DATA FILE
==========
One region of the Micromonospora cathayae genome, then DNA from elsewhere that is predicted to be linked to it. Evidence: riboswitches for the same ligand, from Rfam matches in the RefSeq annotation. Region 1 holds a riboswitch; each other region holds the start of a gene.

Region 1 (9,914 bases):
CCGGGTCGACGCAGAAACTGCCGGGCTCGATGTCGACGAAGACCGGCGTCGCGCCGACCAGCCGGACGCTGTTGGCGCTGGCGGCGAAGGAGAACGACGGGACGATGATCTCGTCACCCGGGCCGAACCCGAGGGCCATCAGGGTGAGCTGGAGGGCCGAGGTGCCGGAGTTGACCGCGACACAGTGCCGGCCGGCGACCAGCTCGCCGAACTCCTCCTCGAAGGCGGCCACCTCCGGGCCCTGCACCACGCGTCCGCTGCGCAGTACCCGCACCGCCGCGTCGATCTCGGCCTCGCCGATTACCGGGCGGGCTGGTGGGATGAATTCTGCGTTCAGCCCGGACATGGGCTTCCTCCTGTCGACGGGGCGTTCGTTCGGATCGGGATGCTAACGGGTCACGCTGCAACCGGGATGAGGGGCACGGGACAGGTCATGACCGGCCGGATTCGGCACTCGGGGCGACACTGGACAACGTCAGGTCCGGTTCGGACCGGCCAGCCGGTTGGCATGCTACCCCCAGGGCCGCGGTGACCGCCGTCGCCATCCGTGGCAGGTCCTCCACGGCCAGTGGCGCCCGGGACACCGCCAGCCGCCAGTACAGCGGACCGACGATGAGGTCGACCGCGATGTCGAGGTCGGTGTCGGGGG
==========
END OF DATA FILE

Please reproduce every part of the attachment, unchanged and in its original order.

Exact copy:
One region of the Micromonospora cathayae genome, then DNA from elsewhere that is predicted to be linked to it. Evidence: riboswitches for the same ligand, from Rfam matches in the RefSeq annotation. Region 1 holds a riboswitch; each other region holds the start of a gene.

Region 1 (9,914 bases):
CCGGGTCGACGCAGAAACTGCCGGGCTCGATGTCGACGAAGACCGGCGTCGCGCCGACCAGCCGGACGCTGTTGGCGCTGGCGGCGAAGGAGAACGACGGGACGATGATCTCGTCACCCGGGCCGAACCCGAGGGCCATCAGGGTGAGCTGGAGGGCCGAGGTGCCGGAGTTGACCGCGACACAGTGCCGGCCGGCGACCAGCTCGCCGAACTCCTCCTCGAAGGCGGCCACCTCCGGGCCCTGCACCACGCGTCCGCTGCGCAGTACCCGCACCGCCGCGTCGATCTCGGCCTCGCCGATTACCGGGCGGGCTGGTGGGATGAATTCTGCGTTCAGCCCGGACATGGGCTTCCTCCTGTCGACGGGGCGTTCGTTCGGATCGGGATGCTAACGGGTCACGCTGCAACCGGGATGAGGGGCACGGGACAGGTCATGACCGGCCGGATTCGGCACTCGGGGCGACACTGGACAACGTCAGGTCCGGTTCGGACCGGCCAGCCGGTTGGCATGCTACCCCCAGGGCCGCGGTGACCGCCGTCGCCATCCGTGGCAGGTCCTCCACGGCCAGTGGCGCCCGGGACACCGCCAGCCGCCAGTACAGCGGACCGACGATGAGGTCGACCGCGATGTCGAGGTCGGTGTCGGGGG